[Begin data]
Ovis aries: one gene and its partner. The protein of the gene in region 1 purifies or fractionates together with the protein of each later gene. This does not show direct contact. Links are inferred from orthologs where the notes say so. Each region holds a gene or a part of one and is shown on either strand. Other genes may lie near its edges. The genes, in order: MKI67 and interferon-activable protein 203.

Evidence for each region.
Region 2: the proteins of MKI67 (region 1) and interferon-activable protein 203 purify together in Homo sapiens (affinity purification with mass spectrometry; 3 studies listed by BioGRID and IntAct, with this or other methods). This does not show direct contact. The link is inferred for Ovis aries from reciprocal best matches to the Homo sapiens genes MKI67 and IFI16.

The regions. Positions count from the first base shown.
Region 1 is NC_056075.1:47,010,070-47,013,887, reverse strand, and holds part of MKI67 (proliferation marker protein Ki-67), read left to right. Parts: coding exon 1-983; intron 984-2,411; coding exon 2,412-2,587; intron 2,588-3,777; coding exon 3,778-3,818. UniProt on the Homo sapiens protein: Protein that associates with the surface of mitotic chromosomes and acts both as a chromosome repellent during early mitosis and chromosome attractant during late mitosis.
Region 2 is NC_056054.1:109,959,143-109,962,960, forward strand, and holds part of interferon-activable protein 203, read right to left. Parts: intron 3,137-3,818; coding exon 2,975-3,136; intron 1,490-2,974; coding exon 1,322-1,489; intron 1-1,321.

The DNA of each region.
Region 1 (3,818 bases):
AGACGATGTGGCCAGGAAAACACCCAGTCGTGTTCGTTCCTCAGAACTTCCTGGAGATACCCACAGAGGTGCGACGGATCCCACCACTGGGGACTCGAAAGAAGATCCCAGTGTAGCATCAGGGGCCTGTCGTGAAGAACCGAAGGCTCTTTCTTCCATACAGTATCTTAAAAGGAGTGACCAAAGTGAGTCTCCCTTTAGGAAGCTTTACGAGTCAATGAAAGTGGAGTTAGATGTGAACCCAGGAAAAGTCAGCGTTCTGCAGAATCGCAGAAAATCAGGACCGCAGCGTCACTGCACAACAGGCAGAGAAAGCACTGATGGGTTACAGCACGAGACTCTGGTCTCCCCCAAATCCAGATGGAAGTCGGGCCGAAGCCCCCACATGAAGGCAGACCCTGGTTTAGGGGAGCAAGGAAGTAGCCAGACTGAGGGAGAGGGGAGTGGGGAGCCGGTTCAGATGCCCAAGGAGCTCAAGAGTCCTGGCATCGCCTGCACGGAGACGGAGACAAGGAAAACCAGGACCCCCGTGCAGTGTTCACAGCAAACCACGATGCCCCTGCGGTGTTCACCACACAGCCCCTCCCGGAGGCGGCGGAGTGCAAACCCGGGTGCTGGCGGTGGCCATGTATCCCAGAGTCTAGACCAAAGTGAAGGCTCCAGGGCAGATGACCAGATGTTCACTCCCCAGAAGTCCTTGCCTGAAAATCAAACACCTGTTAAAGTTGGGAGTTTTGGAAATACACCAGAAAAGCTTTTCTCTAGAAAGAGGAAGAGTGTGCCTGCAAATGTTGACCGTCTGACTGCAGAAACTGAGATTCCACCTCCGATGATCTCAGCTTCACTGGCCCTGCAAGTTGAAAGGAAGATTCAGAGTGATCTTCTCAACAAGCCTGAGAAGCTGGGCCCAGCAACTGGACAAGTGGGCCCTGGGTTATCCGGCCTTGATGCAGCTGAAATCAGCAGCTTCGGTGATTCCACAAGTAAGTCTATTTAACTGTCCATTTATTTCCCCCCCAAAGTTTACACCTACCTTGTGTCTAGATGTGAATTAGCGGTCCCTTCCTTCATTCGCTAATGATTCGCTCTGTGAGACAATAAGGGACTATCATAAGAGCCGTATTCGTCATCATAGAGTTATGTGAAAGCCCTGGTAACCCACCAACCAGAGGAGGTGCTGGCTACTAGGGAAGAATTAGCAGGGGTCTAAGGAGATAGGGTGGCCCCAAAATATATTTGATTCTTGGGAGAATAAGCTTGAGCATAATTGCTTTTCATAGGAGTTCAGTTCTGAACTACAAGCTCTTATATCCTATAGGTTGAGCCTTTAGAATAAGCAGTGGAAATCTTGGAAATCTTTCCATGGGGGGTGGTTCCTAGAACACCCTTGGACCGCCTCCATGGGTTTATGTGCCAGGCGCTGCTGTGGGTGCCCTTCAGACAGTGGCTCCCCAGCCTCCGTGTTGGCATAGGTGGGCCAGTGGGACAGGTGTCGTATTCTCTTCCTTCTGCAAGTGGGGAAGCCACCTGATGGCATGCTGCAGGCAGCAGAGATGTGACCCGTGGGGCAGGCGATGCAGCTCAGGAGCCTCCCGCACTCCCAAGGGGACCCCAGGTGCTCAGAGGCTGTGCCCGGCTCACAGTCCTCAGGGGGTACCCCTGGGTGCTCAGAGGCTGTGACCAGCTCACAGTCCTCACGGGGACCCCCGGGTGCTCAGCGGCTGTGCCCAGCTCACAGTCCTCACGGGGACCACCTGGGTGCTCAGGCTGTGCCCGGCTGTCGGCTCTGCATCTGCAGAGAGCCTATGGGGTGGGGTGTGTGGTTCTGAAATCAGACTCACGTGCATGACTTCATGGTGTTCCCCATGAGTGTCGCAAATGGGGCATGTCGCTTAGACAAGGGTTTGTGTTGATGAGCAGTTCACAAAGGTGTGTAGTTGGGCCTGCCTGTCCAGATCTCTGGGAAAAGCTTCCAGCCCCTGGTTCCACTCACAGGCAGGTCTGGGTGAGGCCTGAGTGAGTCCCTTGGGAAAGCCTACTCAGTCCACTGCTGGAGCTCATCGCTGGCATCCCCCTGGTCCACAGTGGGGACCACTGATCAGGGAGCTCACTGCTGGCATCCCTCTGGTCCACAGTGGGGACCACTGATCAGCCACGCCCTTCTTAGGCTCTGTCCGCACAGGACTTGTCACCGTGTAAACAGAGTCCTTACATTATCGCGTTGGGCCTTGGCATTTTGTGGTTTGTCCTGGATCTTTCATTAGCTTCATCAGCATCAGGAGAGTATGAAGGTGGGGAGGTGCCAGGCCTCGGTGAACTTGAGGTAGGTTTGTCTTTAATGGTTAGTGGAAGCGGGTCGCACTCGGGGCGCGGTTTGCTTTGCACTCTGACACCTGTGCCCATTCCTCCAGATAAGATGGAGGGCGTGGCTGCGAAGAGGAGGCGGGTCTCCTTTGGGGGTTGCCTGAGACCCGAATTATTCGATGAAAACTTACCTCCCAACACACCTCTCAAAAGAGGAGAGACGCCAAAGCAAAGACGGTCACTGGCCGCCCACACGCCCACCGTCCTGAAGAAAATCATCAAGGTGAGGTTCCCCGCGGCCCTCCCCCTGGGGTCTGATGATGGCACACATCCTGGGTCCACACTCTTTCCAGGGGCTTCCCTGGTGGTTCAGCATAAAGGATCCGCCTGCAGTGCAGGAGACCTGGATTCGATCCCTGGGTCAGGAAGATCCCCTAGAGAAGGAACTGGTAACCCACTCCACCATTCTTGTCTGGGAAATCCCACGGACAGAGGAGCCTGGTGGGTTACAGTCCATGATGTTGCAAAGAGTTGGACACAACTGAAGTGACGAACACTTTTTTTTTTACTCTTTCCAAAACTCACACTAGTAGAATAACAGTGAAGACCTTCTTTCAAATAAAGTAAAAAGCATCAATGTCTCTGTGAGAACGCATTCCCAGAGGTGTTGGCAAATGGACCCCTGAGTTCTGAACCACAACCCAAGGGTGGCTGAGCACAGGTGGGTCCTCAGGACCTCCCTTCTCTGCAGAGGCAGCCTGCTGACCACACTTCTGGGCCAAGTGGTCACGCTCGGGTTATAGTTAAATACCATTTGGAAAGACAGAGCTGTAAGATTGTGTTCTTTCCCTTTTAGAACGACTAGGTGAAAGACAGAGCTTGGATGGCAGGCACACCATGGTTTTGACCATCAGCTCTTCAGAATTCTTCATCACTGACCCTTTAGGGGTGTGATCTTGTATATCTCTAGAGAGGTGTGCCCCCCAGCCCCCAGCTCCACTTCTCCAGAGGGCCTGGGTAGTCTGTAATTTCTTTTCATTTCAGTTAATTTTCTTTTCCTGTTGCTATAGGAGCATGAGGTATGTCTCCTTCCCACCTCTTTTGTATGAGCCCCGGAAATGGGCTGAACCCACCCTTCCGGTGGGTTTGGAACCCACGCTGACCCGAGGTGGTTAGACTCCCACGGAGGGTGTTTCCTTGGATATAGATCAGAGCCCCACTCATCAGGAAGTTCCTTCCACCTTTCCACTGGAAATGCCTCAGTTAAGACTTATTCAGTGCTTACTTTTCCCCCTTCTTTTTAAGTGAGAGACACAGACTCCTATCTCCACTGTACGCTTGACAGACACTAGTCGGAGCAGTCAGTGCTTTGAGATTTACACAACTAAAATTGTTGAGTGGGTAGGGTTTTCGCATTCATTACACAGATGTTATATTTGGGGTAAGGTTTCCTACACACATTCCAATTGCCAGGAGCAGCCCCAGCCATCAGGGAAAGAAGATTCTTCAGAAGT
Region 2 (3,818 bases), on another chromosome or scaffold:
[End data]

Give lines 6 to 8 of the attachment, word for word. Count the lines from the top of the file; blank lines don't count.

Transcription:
Region 2 is NC_056054.1:109,959,143-109,962,960, forward strand, and holds part of interferon-activable protein 203, read right to left. Parts: intron 3,137-3,818; coding exon 2,975-3,136; intron 1,490-2,974; coding exon 1,322-1,489; intron 1-1,321.

The DNA of each region.
Region 1 (3,818 bases):